McLane freshens up in-store offerings
Consumables have long been a major component of any drug store’s product mix, but where stores historically have limited their offerings to soft drinks, candy and beer, more of them now are selling fresh produce and prepared foods.
Temple, Texas-based supply chain services provider McLane is one company that can help retail pharmacies freshen up their inventories. McLane operates a network of 19 facilities that allow the company to reach every ZIP code in the continental United States with its 2,000 temperature-controlled trailers delivering everything from frozen food to fresh vegetables and fruits.
“Through that network of providing multitemp options or just a large dynamic of items, we have the ability to tailor or customize a product mix,” McLane category manager for perishable, supplies and food service Greg Tradup told Drug Store News. “Anything you could find in a grocery store, we have the ability to tailor for a drug store.”
Tradup sees retail pharmacies as well-positioned to address the food desert problem. “I think a pharmacy, being a little bit more local, has probably the most unique ability to offer up a fresh food program where it might not be available locally,” he said. But retailers have to do it right to be successful.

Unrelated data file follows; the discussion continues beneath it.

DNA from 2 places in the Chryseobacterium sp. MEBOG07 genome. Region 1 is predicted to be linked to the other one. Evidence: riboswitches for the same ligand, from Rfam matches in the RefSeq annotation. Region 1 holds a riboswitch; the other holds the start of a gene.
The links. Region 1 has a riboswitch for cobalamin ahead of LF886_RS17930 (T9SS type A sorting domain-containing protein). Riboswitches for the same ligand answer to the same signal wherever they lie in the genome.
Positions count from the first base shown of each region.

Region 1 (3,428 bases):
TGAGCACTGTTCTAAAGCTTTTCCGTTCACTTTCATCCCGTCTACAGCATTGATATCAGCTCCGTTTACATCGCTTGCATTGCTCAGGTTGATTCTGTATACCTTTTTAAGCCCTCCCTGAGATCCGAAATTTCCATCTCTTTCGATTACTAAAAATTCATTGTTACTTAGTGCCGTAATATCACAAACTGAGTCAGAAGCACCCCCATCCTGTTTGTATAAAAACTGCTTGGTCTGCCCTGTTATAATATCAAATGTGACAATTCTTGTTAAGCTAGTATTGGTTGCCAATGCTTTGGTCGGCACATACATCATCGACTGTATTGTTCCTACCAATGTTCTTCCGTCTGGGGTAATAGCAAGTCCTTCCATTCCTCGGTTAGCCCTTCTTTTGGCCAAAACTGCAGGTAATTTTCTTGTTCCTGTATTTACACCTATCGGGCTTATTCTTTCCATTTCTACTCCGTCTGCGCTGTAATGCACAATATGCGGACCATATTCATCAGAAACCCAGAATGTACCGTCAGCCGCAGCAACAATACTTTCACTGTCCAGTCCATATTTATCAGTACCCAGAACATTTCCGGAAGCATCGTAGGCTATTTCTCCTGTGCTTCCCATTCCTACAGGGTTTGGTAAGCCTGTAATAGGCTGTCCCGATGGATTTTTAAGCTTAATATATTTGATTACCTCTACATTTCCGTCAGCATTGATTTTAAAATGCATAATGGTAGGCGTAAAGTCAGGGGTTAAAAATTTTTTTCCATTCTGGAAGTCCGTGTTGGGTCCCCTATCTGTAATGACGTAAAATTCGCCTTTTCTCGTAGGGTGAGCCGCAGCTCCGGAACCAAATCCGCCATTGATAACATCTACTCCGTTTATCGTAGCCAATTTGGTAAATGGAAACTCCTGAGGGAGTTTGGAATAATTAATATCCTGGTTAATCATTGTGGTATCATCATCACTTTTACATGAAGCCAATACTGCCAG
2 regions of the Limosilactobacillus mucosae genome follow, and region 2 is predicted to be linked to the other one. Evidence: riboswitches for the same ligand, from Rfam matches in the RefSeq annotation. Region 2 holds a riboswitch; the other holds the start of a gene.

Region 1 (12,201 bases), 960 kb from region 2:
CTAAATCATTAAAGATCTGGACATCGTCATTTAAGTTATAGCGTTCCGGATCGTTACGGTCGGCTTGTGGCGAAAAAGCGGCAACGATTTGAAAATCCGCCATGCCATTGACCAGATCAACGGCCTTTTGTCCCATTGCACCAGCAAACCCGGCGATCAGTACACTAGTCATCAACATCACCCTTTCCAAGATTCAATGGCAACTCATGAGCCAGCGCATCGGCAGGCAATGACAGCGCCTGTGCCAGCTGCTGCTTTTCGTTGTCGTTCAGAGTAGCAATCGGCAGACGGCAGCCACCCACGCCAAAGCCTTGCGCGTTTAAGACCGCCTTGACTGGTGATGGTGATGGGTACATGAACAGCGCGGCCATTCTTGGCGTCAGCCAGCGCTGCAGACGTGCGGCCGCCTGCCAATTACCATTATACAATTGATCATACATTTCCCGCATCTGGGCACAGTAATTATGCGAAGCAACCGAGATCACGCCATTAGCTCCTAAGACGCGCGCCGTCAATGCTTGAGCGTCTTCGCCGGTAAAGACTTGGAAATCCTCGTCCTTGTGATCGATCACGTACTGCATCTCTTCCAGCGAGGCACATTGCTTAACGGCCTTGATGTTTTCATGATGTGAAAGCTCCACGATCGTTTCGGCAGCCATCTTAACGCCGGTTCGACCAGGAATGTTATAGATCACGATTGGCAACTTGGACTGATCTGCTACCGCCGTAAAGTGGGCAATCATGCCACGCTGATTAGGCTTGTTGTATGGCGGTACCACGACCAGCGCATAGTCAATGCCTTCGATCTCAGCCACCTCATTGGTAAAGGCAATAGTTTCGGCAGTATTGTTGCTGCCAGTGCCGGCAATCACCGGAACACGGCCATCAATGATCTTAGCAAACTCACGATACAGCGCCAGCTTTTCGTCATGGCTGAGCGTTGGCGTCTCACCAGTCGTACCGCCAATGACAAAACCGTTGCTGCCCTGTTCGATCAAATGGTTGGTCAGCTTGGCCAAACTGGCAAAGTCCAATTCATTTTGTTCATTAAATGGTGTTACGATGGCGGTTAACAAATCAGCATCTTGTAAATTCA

This includes placing fresh foods in areas where customers will notice them, such as open-air coolers near the front of the store.
“There needs to be more involvement from the operators and the workers there in the store in regard to maintaining the programs, rotating the items and keeping the areas clean,” Tradup said. “They definitely need to advertise, make it known these items are available [and] put them in an area where they’re recognizable and can be seen.”
Sagent gets OK for antibacterial drug
SCHAUMBURG, Ill. — Sagent has received approval from the Food and Drug Administration for its antibacterial drug.
The drug maker said that the FDA approved polymyxin B for injection USP. Sagent said that polymyxin B sulfate is used to treat infections of the urinary tract, meninges and bloodstream caused by susceptible strains of Pseudomonas aeruginosa.
The drug was developed in partnership with Strides Arcolab. Under the collaboration, Strides develops and supplies injectable products that Sagent will market in the United States.
Shire files suit against Amneal, Sandoz over generic Vyvanse
DUBLIN — Shire has filed patent infringement suits against two generic drug makers relating to its attention deficit hyperactivity disorder treatment.
Shire said it has filed lawsuits in the U.S. District Court for the District of New Jersey against Amneal Pharmaceuticals and Sandoz. Amneal and Sandoz recently filed abbreviated new drug applications with the Food and Drug Administration to market generic Vyvanse (lisdexamfetamine), an ADHD drug.
Citing the Hatch-Waxman Act, Shire said that the FDA mustn’t approve the ANDAs for generic Vyvanse until the patents expire on Aug. 23, 2014, or until a district court decision finding that the patents are invalid or not infringed, whichever occurs earlier.